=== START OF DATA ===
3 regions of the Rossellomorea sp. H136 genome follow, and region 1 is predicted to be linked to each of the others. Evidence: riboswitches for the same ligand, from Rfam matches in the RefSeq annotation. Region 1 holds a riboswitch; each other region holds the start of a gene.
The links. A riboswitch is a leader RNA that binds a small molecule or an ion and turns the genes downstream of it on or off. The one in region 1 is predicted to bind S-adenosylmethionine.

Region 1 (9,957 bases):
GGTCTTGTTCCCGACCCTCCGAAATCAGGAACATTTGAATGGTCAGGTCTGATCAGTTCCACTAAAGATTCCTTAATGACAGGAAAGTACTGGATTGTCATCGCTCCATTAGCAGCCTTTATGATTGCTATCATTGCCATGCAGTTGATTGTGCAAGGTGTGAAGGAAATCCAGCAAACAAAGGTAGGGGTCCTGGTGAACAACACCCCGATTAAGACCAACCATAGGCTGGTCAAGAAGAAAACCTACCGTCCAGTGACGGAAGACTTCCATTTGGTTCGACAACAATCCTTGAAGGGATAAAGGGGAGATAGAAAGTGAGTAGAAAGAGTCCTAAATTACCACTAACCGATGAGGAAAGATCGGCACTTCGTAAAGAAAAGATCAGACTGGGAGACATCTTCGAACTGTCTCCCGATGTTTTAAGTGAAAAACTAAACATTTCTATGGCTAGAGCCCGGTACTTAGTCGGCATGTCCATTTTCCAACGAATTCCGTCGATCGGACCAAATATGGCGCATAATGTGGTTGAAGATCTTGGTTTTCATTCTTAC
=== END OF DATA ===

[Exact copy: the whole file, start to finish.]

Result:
3 regions of the Rossellomorea sp. H136 genome follow, and region 1 is predicted to be linked to each of the others. Evidence: riboswitches for the same ligand, from Rfam matches in the RefSeq annotation. Region 1 holds a riboswitch; each other region holds the start of a gene.
The links. A riboswitch is a leader RNA that binds a small molecule or an ion and turns the genes downstream of it on or off. The one in region 1 is predicted to bind S-adenosylmethionine.

Region 1 (9,957 bases):
GGTCTTGTTCCCGACCCTCCGAAATCAGGAACATTTGAATGGTCAGGTCTGATCAGTTCCACTAAAGATTCCTTAATGACAGGAAAGTACTGGATTGTCATCGCTCCATTAGCAGCCTTTATGATTGCTATCATTGCCATGCAGTTGATTGTGCAAGGTGTGAAGGAAATCCAGCAAACAAAGGTAGGGGTCCTGGTGAACAACACCCCGATTAAGACCAACCATAGGCTGGTCAAGAAGAAAACCTACCGTCCAGTGACGGAAGACTTCCATTTGGTTCGACAACAATCCTTGAAGGGATAAAGGGGAGATAGAAAGTGAGTAGAAAGAGTCCTAAATTACCACTAACCGATGAGGAAAGATCGGCACTTCGTAAAGAAAAGATCAGACTGGGAGACATCTTCGAACTGTCTCCCGATGTTTTAAGTGAAAAACTAAACATTTCTATGGCTAGAGCCCGGTACTTAGTCGGCATGTCCATTTTCCAACGAATTCCGTCGATCGGACCAAATATGGCGCATAATGTGGTTGAAGATCTTGGTTTTCATTCTTAC